Review: "The Guernsey Literary and Potato Peel Pie Society" by Annie Barrows

The Guernsey Literary and Potato Peel Pie SocietyThe Guernsey Literary and Potato Peel Pie Society by Annie Barrows
My rating: 4 of 5 stars

"The Guernsey Literary and Potato Peel Pie Society" falls well outside my usual tastes in reading. I only picked up the book because:
1. a friend recommended it to me,
2. I found the name intriguing, and
3. it was available used from our local bookstore.

I don't have my copy anymore - I sent it on to someone else to read, I liked the book so much.

This story follows a female reporter right after World War II who learns about the literary society quite by accident, and uncovers the history of the German occupation of the Channel Islands. I don't know how much the author researched the occupation, but I like the details she added - enough to help the reader feel the horror and sorrow of the island residents, but not so much as to overwhelm the story.

The first two-thirds of the book were written as letters between people, and they do a brilliant job of relaying the story. But then the author, Annie Barrows, died. Her niece took up the rest of the story, finishing the story as a traditional fashion. There is a clear delineation between the two authors, yet I found I had no trouble following the story.

Most of the characters feel rather stock and predictable, not quite three-dimensional. The scenery, again, gives the reader the feeling of being on one of the islands, but is not overly spectacular.

So why did I give the book four stars?

Because of the story itself. Annie Barrows takes the characters and scenery, and weaves a tale that brings the reader in enough to simply enjoy it.

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Review: "The Graveyard Book" by Neil Gaiman

The Graveyard BookThe Graveyard Book by Neil Gaiman
My rating: 5 of 5 stars

I read this book on the recommendation of a local bookstore employee, and I am quite glad I listened.

"The Graveyard Book" follows the growing years of a young boy who wanders into a graveyard as a toddler. Someone just murdered his entire family, and wants to kill the boy as well. The ghosts in the graveyard must protect the boy, and teach him how to live.

Personally, I like the irony in learning to live from the dead.

Neil Gaiman provides more than entertainment here. He stretches his imagination (and the reader's) to envision a world just beneath our world. The shades of the living seem more alive than the living, though in the end the ghosts remain outside of time, unable to change and grow the way the living people do.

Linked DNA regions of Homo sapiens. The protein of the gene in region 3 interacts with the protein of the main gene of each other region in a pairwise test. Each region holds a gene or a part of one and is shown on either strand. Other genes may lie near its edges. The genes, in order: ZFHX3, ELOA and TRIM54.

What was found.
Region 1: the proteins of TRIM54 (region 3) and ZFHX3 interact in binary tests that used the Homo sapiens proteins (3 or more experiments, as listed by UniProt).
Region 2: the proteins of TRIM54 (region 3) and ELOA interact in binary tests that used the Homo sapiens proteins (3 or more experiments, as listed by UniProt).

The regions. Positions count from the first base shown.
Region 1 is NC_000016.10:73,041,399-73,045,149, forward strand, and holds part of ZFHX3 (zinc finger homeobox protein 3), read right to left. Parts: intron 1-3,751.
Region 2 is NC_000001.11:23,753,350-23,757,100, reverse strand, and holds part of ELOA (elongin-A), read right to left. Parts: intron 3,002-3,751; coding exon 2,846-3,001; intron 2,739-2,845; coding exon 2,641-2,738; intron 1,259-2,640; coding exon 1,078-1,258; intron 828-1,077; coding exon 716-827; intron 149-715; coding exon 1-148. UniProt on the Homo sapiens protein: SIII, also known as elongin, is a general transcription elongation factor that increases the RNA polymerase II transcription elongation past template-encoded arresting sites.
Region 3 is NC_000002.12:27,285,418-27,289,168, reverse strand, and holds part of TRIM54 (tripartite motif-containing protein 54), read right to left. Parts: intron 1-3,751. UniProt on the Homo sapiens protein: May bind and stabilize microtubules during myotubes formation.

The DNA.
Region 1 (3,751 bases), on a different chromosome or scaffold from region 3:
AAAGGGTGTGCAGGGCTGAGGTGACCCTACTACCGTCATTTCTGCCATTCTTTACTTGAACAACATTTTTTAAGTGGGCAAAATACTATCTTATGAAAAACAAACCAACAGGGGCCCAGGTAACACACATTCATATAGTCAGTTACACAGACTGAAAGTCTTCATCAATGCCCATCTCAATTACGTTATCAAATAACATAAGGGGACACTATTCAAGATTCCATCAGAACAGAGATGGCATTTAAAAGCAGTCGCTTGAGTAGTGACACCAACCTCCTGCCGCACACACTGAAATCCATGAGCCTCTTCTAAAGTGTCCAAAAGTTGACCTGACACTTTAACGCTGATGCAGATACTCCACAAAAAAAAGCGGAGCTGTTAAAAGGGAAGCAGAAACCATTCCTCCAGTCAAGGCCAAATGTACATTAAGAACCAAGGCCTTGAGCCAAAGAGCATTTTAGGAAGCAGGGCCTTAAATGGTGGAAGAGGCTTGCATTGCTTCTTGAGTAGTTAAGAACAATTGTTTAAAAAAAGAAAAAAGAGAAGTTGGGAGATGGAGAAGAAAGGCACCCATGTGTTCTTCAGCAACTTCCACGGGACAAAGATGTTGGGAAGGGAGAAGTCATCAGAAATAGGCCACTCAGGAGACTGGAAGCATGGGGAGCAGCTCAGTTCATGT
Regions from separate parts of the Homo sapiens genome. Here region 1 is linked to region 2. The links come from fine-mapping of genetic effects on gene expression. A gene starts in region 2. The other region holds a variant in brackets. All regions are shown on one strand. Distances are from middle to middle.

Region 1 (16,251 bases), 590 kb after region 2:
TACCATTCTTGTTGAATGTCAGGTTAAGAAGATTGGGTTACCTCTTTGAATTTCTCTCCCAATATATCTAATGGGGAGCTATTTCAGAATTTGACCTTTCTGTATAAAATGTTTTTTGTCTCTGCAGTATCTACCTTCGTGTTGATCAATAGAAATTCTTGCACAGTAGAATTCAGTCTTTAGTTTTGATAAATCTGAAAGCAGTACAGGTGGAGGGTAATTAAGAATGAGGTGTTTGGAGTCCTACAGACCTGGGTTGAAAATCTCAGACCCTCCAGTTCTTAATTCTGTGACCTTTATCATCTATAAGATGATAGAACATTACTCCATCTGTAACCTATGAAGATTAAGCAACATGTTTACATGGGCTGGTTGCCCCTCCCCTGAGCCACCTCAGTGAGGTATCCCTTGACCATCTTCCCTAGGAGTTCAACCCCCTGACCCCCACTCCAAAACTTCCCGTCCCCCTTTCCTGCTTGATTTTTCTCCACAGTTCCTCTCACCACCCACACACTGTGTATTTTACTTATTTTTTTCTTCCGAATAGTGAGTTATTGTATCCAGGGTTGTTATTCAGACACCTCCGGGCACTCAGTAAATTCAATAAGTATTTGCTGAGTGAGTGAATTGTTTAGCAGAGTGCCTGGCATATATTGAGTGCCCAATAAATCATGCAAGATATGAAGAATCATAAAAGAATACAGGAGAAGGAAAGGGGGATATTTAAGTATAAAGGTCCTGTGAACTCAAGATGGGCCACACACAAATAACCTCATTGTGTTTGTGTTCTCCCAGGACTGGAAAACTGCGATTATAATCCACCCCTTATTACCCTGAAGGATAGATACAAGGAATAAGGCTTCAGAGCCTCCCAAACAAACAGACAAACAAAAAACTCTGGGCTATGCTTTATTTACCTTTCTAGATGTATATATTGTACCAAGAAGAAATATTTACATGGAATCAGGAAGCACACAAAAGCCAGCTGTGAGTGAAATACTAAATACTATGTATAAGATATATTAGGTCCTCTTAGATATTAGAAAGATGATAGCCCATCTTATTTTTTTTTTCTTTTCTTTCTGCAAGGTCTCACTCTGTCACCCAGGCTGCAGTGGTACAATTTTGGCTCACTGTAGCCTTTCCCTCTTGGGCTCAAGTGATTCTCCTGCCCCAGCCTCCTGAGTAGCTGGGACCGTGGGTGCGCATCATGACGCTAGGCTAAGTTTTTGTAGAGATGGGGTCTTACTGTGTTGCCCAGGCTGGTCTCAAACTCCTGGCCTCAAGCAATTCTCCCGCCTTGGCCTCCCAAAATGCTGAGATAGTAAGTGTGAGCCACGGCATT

I found this book thought provoking, enticing, and almost addictive. I recommend this book to anyone over the age of 9 who likes a good story, and can suspend their disbelief.


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My Opinion on the Troy Davis Execution


On Wednesday, September 21, 2011, at 11:08pm, the state of Georgia executed Troy Davis.

It was a mistake.

A heinous murder occurred in 1989 when Officer Mark MacPhail died. I am not arguing that fact. The family and our society want justice for that murder. So do I. But killing a man based on circumstantial evidence does not undo the crime, nor does it serve justice.  The jury did not have a murder weapon.  There was no DNA evidence to support anyone as the murderer.  There were no video footage, no fingerprints, no hair follicles, no blood - nothing that solidly identified Troy Davis as the murderer.

And yet, he died for this crime.

Nine people came forward to testify against Troy Davis. Seven of the nine recanted their statements, claiming the police coerced them into their testimony. So why did Troy Davis remain in prison?

In 2010, the Supreme Court asked the state of Georgia to review the case and see if there was enough evidence to reopen the case.  I think they asked the wrong question. Instead of asking if there was enough evidence to find him innocent, they should have asked, "Do we still have enough evidence to find this man guilty?" With so many witnesses coming forward to recant their testimony, would the state of Georgia win the case today?